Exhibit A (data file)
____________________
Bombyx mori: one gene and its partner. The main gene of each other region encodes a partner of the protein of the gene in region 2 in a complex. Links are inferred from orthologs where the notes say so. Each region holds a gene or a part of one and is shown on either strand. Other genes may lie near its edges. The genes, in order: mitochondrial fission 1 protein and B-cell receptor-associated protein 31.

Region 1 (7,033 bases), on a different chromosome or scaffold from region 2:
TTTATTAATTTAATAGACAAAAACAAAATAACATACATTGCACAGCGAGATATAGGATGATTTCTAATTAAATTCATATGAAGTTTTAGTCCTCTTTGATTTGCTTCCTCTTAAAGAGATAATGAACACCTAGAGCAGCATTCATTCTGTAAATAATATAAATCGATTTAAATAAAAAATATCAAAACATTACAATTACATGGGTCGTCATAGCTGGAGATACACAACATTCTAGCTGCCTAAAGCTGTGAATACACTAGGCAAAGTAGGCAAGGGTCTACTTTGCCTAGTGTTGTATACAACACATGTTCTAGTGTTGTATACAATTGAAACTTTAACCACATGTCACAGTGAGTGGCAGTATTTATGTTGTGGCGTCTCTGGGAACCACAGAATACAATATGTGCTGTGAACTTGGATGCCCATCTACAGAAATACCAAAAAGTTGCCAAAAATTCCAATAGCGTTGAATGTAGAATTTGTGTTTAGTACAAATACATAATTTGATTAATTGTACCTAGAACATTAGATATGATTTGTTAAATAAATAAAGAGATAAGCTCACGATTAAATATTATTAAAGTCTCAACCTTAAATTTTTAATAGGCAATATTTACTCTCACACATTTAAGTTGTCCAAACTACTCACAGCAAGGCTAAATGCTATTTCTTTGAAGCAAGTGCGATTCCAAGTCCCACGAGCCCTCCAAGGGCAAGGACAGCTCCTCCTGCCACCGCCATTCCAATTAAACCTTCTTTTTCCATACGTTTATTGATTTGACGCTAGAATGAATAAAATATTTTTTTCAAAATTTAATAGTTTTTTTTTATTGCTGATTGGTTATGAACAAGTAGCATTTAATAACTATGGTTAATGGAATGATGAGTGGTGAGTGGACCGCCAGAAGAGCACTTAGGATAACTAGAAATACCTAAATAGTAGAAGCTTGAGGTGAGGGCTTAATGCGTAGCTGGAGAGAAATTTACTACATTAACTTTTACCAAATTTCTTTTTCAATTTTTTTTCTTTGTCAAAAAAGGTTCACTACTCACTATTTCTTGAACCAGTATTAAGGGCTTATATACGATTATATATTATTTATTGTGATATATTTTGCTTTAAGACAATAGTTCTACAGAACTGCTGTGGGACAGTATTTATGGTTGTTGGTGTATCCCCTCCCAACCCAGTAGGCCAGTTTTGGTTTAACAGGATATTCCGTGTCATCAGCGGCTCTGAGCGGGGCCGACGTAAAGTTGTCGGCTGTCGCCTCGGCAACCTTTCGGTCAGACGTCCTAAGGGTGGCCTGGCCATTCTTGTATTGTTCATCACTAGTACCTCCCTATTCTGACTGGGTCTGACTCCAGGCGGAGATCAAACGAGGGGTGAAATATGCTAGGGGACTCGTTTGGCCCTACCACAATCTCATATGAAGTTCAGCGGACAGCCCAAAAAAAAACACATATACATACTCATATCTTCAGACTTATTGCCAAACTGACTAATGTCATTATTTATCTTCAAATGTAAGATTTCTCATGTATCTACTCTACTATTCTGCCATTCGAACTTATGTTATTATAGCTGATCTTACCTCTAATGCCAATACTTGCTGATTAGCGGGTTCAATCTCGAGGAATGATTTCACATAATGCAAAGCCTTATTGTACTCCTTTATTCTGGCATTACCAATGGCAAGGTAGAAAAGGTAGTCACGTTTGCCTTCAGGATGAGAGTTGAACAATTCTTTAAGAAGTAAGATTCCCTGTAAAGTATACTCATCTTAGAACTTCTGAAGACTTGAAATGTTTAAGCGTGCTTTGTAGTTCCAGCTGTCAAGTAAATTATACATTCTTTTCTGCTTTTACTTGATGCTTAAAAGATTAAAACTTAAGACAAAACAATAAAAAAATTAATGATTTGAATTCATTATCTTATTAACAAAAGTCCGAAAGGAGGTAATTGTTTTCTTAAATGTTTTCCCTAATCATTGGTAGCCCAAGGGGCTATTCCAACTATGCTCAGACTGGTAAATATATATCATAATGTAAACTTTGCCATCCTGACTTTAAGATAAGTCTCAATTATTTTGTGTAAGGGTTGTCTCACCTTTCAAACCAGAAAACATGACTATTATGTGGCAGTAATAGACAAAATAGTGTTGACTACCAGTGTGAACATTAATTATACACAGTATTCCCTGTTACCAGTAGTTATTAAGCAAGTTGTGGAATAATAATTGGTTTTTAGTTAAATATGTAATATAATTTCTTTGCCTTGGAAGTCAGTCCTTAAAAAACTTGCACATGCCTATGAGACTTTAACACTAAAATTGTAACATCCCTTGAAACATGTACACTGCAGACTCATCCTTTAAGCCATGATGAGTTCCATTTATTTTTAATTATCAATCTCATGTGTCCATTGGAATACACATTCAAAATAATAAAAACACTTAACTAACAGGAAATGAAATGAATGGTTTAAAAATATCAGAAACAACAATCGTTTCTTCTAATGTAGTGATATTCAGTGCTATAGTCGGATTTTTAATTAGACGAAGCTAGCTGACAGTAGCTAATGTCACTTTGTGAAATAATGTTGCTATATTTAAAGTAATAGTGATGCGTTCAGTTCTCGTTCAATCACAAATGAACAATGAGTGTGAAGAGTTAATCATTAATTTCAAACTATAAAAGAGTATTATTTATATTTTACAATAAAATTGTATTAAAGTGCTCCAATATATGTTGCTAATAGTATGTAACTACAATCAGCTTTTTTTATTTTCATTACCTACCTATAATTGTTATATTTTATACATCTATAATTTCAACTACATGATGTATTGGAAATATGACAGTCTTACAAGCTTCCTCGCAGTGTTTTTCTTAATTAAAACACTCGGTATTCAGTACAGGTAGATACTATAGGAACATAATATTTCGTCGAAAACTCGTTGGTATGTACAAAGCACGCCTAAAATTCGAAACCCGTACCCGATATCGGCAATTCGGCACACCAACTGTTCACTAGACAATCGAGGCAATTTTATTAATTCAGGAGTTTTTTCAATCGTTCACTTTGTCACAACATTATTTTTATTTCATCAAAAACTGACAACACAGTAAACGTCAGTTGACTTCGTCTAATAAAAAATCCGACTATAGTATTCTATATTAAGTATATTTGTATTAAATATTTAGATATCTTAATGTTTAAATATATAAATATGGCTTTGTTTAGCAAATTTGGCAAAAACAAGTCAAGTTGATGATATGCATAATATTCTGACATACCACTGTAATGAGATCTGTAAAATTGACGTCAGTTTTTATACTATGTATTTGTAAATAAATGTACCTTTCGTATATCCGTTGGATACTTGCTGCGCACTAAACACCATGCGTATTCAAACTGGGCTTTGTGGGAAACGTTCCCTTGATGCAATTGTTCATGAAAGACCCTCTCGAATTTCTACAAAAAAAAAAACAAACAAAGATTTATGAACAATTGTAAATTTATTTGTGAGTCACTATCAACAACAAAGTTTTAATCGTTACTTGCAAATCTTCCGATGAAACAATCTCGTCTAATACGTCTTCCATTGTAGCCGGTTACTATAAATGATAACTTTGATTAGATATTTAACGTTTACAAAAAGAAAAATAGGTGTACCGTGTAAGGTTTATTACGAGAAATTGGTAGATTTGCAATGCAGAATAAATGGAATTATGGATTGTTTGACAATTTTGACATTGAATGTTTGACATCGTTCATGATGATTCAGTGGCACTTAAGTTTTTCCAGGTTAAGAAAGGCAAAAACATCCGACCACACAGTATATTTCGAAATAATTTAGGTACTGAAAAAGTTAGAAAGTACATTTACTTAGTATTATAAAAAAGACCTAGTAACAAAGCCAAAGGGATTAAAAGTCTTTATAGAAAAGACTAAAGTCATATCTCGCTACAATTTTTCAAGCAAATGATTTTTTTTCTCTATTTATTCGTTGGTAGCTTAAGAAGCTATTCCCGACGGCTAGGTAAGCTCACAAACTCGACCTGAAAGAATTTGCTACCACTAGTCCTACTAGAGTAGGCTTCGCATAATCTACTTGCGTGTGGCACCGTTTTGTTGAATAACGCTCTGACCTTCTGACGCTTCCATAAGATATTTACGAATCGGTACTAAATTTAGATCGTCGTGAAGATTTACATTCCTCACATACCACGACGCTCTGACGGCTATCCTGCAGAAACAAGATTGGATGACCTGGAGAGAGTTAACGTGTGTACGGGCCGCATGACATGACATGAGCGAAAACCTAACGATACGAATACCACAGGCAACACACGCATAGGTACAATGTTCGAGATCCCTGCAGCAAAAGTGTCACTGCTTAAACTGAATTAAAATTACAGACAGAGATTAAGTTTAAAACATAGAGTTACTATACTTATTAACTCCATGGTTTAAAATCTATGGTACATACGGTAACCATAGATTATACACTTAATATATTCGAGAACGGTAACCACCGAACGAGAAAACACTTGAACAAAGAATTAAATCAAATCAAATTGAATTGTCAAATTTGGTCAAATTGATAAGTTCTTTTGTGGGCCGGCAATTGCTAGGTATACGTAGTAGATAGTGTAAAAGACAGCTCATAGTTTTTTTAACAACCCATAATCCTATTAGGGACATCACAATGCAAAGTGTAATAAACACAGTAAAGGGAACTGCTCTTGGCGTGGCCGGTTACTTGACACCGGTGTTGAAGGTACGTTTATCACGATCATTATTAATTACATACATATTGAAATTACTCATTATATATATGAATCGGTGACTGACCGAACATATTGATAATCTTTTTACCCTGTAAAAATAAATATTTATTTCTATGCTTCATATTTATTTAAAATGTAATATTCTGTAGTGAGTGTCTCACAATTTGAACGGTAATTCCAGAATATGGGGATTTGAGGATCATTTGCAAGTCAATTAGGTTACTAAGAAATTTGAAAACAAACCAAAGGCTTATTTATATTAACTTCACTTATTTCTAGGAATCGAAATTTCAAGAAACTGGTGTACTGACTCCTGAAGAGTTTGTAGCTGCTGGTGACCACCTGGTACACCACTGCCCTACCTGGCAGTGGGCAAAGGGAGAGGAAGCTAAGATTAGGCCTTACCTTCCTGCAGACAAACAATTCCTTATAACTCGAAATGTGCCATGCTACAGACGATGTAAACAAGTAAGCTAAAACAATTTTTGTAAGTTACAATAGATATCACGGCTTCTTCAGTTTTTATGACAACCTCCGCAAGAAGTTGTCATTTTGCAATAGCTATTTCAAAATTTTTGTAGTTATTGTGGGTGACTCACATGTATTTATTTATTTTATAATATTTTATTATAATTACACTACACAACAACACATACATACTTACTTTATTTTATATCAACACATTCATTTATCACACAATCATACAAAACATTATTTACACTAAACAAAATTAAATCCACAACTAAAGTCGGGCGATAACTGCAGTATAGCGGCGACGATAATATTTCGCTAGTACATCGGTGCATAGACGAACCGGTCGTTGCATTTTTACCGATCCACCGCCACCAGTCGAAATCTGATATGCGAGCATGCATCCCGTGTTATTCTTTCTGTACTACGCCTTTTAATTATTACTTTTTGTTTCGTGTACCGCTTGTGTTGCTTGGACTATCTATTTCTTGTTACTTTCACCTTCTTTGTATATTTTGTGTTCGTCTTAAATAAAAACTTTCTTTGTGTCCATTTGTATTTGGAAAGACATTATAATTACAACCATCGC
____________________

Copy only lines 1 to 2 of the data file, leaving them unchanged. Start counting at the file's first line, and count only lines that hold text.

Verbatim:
Bombyx mori: one gene and its partner. The main gene of each other region encodes a partner of the protein of the gene in region 2 in a complex. Links are inferred from orthologs where the notes say so. Each region holds a gene or a part of one and is shown on either strand. Other genes may lie near its edges. The genes, in order: mitochondrial fission 1 protein and B-cell receptor-associated protein 31.

Region 1 (7,033 bases), on a different chromosome or scaffold from region 2: